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We’re putting a lot of different products in there, like one-of-a-kind jewelry, a lot of different clothing, the tye-dyed jumpers is a big thing right now, because people like to feel unique. Even though they want to be comfortable, they want to be fly. You know what I mean, and that’s what these clothes give you.
So entrepreneurship has been a part of your family and is the source of influence?
Yeah, my mom, grand-mom, dad, haha.
What does Leimert Park mean to you on your journey over for the last ten years in Los Angeles?
Like I said, man, I am into the cultural aspect of everything. So I feel like these clothes are a representation of us, you know. Not from the perspective of somebody owning them, but the perspective of, you got the Buddhist on the block, the Muslims, the Moors, the Hebrews, you know what I mean, the regular folks, Martin Luther King people, everybody out here. When people see this [apparel], it don’t matter what your spirit is calling at the end of the day. You come here with a free spirit to receive whatever this is.
They see the meditative wax pants they be like -yo man, that’s dope, I am with that, I understand yoga, yoga’s cool I am going to add that to my life. Sometimes they see the Mandinka, Mandela, or the OM symbols, you know, whatever speaks to your heart. I was having a conversation about sacred geometry because a lot of people see the circles in stuff. I was like, the circle is older than you know. We have a drum circle, but when people gather in a circle, that’s storytime, and different information is being passed, and that’s the sacredness behind the circle, you can see it, and it’s infinite.
What advice could you give to other entrepreneurs looking to come out and do what you do?
I would say, just do it, man. Do it and invest back in yourself. A lot of times, people do it and don’t see the return. It’s because you go to stay in there. Don’t give up, haha. It’s hard-working for yourself. It’s hard when someone isn’t telling you -you gotta get here by 5 [AM], yo know, haha. If no one is ever telling you to get up and go to work, you know, you gotta o it for yourself. You got to want to do that; you got to feel it. If you don’t feel it, man, do something else because, at the end of the day, I feel it. I look forward to the weekend; I look forward to seeing my people happy.
As an entrepreneur, there is enough for everybody. To all the young entrepreneurs out there, like I said, don’t give up. One of the biggest things that I see that people deal with is the factor that there is enough for everybody. If it’s over five million people here and I am only selling shea butter, you are selling shea butter; if I get one hundred thousand people, do you know how many hundreds of thousands of people that can invest in the same business.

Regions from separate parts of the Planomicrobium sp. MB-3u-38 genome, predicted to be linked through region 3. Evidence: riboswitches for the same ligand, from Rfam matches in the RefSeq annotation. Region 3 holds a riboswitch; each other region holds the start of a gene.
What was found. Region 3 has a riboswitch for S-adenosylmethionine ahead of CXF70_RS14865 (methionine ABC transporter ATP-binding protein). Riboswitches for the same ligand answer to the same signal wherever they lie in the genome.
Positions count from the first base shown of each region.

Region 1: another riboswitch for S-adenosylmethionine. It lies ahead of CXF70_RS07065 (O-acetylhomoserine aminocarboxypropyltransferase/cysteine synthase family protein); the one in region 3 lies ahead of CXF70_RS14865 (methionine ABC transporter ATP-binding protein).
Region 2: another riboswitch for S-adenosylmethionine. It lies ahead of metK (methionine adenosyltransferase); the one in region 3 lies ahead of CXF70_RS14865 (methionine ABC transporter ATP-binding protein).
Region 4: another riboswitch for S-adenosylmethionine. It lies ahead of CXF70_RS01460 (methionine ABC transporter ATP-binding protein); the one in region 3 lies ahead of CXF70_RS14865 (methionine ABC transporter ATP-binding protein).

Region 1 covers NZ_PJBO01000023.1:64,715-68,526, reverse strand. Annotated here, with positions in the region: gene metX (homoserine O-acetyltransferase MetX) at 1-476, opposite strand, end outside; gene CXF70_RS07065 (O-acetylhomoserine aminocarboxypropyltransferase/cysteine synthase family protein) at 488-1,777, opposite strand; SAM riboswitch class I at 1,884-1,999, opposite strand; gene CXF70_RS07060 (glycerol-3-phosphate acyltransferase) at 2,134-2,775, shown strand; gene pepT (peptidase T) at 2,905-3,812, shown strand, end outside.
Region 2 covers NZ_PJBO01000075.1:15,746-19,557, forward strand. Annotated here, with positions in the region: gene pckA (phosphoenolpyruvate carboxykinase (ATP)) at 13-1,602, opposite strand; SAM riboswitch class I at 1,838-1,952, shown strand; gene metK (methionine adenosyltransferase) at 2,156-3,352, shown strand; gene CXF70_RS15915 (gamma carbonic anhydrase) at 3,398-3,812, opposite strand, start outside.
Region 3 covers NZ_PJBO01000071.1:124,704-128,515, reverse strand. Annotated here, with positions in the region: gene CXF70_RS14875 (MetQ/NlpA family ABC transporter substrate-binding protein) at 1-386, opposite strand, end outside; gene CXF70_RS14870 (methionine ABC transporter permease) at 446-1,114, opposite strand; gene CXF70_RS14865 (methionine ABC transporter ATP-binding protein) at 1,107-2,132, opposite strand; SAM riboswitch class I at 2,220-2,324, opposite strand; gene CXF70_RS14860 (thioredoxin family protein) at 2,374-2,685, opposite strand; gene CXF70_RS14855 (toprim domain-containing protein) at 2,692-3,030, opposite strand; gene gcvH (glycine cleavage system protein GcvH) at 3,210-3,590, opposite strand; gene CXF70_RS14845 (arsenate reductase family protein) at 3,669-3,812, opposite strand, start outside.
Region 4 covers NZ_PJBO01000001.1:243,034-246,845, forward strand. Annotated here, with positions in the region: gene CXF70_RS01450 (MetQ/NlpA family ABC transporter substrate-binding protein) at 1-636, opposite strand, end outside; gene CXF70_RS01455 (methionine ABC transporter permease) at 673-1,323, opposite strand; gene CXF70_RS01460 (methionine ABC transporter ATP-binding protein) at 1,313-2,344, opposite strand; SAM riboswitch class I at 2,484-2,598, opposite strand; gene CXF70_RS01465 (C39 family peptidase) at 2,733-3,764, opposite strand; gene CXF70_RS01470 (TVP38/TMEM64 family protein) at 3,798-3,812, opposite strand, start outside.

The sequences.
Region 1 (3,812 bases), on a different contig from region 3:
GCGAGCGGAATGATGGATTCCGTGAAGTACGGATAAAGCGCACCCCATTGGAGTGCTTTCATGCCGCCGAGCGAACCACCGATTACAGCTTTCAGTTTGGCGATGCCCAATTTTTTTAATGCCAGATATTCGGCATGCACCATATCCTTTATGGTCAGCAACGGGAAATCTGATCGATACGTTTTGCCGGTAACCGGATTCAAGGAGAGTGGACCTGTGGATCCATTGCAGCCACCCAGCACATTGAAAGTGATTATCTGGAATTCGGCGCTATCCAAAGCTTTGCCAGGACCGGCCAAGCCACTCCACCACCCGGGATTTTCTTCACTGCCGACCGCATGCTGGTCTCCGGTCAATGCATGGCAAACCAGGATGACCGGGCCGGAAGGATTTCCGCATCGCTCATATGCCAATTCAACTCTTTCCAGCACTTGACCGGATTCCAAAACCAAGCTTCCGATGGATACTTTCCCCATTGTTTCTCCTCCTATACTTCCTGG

So we go to stop thinking so small we got to think bigger than that. If all I need is one. So if you buy from me once, buy from someone else the next time, but if you want to come back to me, I appreciate that. We got to stop thinking small like -I got somebody that does shea butter. Nah, bro, when you finish with that one, support me [then] I support you. Because what we are doing is looking at our economic situation grow, I invest in you, and hopefully, you take that investment and invest it back in yourself to where you can grow.
What are you excited about this year?
For myself personally, I am about to go to Africa next month, and I am excited for the journey of enlightenment, love, and light, and truth and transformation, you know. I think those are a lot of things I am looking forward to in my journey and exploring fashion.
In business, man, just growing. I got my partner Richie right here. Richie is a young African American male out here just sharpening his tools. You know, A lot of times in school, we don’t get these opportunities to understand or be an apprentice. He’s gaining a lot of knowledge that a lot of people don’t gain by not having a business or doing business. He’s nineteen, so we got a ten-year gap; inside that ten-year gap, he’s able to ask questions and close that gap; you see what I am saying to take it [knowledge] and elevate the game and take it to the next level. Someone gave me the game with the shea butter; I just took it to the next level.
How can we connect with Terrance Kendrick and support Lion Buttaz?
You can go to www.dabuttaz.com, or you can go to lion_buttaz on Instagram, or you can hit me up personally at 678-270-7698. I am serious about the business, so if you call me, you already know what we are talking about Big TK.